Kenya is on the verge of being declared a polio free country in 2018 if it fails to record polio cases this year.
Speaking while launching a five-day polio vaccination campaign for 15 counties in Isiolo on Tuesday, Director of Medical Services Jackson Kioko said the country will have a polio free status if it will not report any case of polio by the end of 2017.
The Ministry of Health begins a polio vaccination campaign Wednesday, which will run until January 22 and is targeting three million children under the age of five.
Dr Kioko, who represented Health Cabinet Secretary Cleopa Mailu, said the government has embarked on conducting a vaccination campaign to boost immunity, following recent cases of polio that were reported in Nigeria.
The ministry says no cases have been detected in the country since 2013.
At least 14 cases of polio were reported in Garissa County in 2013.
The vaccination will be carried out in Isiolo, Marsabit, Samburu, Mandera, Wajir, Garissa, Tana River, Lamu, Elgeyo Marakwet, Turkana, West Pokot, Trans Nzoia, Bungoma, Busia and Uasin Gishu counties.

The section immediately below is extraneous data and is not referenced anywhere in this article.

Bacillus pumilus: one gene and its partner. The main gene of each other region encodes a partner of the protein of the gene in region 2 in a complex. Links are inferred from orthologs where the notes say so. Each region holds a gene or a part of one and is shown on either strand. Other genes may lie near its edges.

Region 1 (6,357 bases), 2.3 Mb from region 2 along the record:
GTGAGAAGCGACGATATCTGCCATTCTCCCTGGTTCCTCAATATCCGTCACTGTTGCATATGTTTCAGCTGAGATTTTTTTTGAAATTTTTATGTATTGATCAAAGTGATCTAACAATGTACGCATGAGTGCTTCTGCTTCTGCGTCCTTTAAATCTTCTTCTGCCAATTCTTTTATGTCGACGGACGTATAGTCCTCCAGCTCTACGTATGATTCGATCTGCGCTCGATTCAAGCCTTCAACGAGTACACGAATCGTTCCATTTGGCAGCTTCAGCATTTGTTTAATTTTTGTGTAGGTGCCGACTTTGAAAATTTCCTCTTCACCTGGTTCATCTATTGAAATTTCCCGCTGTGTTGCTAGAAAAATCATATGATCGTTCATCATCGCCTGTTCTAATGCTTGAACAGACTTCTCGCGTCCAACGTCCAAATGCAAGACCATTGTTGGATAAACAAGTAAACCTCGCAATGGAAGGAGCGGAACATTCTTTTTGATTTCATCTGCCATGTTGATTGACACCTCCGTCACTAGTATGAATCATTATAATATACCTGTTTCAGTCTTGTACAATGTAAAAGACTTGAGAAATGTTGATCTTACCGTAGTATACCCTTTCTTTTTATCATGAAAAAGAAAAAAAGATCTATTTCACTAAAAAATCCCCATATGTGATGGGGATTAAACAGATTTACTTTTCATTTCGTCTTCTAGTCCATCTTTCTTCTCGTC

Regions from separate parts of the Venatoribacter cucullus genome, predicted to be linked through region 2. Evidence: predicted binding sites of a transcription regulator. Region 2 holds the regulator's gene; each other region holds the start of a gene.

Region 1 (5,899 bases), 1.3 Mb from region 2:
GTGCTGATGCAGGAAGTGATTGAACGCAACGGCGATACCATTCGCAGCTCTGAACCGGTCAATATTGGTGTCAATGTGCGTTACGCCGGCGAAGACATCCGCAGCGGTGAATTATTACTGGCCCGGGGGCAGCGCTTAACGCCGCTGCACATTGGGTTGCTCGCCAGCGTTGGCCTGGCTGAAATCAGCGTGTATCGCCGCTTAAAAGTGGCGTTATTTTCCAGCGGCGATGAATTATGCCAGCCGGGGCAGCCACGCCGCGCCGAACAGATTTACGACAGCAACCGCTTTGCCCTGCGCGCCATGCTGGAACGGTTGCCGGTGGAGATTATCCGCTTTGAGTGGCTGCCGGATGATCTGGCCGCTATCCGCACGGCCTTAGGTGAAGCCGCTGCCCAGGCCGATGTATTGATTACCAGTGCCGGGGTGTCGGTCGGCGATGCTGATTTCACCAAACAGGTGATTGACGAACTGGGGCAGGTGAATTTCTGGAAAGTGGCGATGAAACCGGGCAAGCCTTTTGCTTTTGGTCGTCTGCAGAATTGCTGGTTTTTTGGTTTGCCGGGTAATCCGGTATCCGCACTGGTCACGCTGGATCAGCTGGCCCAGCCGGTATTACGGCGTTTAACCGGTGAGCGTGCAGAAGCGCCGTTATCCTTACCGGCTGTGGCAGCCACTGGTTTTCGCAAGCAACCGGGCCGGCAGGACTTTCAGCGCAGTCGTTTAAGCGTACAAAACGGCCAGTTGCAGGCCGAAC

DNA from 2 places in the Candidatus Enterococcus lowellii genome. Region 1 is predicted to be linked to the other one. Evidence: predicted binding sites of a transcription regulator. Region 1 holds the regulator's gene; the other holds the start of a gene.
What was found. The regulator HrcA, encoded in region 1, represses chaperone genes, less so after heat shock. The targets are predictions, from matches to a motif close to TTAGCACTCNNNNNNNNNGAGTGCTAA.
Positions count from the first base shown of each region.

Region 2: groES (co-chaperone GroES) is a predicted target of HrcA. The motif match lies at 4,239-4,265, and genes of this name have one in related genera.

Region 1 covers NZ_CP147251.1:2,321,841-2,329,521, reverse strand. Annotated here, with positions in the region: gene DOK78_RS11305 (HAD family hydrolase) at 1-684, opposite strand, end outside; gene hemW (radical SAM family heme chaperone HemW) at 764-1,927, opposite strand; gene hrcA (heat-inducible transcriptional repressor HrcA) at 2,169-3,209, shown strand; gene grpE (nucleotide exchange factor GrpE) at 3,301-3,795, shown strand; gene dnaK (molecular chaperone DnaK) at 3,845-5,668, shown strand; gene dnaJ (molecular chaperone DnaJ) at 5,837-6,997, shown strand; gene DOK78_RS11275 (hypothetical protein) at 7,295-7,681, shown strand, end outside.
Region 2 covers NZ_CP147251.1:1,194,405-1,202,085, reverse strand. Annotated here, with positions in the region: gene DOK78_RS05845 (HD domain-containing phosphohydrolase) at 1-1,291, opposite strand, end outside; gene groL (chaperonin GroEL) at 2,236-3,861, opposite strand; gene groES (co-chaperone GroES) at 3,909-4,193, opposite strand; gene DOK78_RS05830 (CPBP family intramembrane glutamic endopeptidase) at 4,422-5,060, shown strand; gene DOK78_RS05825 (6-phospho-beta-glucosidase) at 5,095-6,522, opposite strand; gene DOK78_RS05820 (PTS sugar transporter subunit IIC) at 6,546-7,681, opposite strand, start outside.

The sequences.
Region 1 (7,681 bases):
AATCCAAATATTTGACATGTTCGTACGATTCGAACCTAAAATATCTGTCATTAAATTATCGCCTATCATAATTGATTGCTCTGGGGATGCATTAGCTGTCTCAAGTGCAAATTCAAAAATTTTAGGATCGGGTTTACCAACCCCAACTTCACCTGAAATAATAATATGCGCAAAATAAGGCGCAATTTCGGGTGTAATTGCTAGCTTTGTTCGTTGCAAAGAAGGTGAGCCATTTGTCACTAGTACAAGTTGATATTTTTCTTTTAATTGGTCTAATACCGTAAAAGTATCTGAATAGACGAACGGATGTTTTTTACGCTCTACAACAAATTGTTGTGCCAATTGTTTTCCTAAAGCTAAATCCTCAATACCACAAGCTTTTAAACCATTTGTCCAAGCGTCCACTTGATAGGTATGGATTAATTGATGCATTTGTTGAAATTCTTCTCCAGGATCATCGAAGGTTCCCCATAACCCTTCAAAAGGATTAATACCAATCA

The health official added that the arid and semi-arid regions were selected among 47 counties for the vaccination due to their vastness and high number of unreached children.
"The counties are at risk of a polio outbreak. We have been forced to undertake precautions in those counties following cases that were reported in Nigeria," said Dr Kioko.
During the launch, he was accompanied by Isiolo Governor Godana Doyo and officials from World Health Organisation (WHO) and UNICEF.
He said Kenya is among countries in the world set to eradicate polio by 2018.
Mobile teams will conduct the five-day door-to-door campaign in the 15 counties to ensure all children receive the polio vaccine.
Governor Doyo asked parents in the counties said to be having low coverage to take their children for vaccination.